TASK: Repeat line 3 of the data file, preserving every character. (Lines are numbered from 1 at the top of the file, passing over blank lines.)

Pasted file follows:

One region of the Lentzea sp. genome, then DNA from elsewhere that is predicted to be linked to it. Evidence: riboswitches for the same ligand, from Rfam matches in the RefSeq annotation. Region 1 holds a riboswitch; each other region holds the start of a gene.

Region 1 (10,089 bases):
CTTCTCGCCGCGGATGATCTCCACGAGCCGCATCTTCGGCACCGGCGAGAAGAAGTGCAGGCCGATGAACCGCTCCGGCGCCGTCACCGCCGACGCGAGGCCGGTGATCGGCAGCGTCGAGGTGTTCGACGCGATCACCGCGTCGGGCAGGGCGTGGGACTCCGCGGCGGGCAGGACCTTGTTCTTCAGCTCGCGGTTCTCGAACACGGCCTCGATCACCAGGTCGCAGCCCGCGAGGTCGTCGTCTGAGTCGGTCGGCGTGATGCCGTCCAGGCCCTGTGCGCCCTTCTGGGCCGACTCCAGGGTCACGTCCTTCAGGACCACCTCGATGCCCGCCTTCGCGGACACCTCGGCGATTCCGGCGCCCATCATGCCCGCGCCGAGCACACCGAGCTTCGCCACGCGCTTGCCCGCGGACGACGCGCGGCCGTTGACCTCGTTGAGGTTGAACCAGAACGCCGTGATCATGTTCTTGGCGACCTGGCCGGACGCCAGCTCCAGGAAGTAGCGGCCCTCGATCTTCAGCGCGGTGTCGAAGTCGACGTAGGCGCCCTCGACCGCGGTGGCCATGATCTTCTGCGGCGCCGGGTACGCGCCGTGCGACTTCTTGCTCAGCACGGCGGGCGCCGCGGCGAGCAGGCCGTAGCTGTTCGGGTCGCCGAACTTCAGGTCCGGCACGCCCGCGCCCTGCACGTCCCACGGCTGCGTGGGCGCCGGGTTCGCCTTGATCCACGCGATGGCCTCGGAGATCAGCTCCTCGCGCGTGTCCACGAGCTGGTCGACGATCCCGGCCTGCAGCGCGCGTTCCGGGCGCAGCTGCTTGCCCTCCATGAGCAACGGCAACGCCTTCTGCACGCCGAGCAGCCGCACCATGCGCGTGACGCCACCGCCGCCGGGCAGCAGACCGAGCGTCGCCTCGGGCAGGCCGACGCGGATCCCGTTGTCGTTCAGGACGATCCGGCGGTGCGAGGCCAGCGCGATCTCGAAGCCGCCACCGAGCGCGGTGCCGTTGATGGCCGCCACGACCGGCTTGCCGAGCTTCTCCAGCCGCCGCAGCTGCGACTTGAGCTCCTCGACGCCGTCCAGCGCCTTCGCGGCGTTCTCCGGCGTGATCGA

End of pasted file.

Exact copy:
CTTCTCGCCGCGGATGATCTCCACGAGCCGCATCTTCGGCACCGGCGAGAAGAAGTGCAGGCCGATGAACCGCTCCGGCGCCGTCACCGCCGACGCGAGGCCGGTGATCGGCAGCGTCGAGGTGTTCGACGCGATCACCGCGTCGGGCAGGGCGTGGGACTCCGCGGCGGGCAGGACCTTGTTCTTCAGCTCGCGGTTCTCGAACACGGCCTCGATCACCAGGTCGCAGCCCGCGAGGTCGTCGTCTGAGTCGGTCGGCGTGATGCCGTCCAGGCCCTGTGCGCCCTTCTGGGCCGACTCCAGGGTCACGTCCTTCAGGACCACCTCGATGCCCGCCTTCGCGGACACCTCGGCGATTCCGGCGCCCATCATGCCCGCGCCGAGCACACCGAGCTTCGCCACGCGCTTGCCCGCGGACGACGCGCGGCCGTTGACCTCGTTGAGGTTGAACCAGAACGCCGTGATCATGTTCTTGGCGACCTGGCCGGACGCCAGCTCCAGGAAGTAGCGGCCCTCGATCTTCAGCGCGGTGTCGAAGTCGACGTAGGCGCCCTCGACCGCGGTGGCCATGATCTTCTGCGGCGCCGGGTACGCGCCGTGCGACTTCTTGCTCAGCACGGCGGGCGCCGCGGCGAGCAGGCCGTAGCTGTTCGGGTCGCCGAACTTCAGGTCCGGCACGCCCGCGCCCTGCACGTCCCACGGCTGCGTGGGCGCCGGGTTCGCCTTGATCCACGCGATGGCCTCGGAGATCAGCTCCTCGCGCGTGTCCACGAGCTGGTCGACGATCCCGGCCTGCAGCGCGCGTTCCGGGCGCAGCTGCTTGCCCTCCATGAGCAACGGCAACGCCTTCTGCACGCCGAGCAGCCGCACCATGCGCGTGACGCCACCGCCGCCGGGCAGCAGACCGAGCGTCGCCTCGGGCAGGCCGACGCGGATCCCGTTGTCGTTCAGGACGATCCGGCGGTGCGAGGCCAGCGCGATCTCGAAGCCGCCACCGAGCGCGGTGCCGTTGATGGCCGCCACGACCGGCTTGCCGAGCTTCTCCAGCCGCCGCAGCTGCGACTTGAGCTCCTCGACGCCGTCCAGCGCCTTCGCGGCGTTCTCCGGCGTGATCGA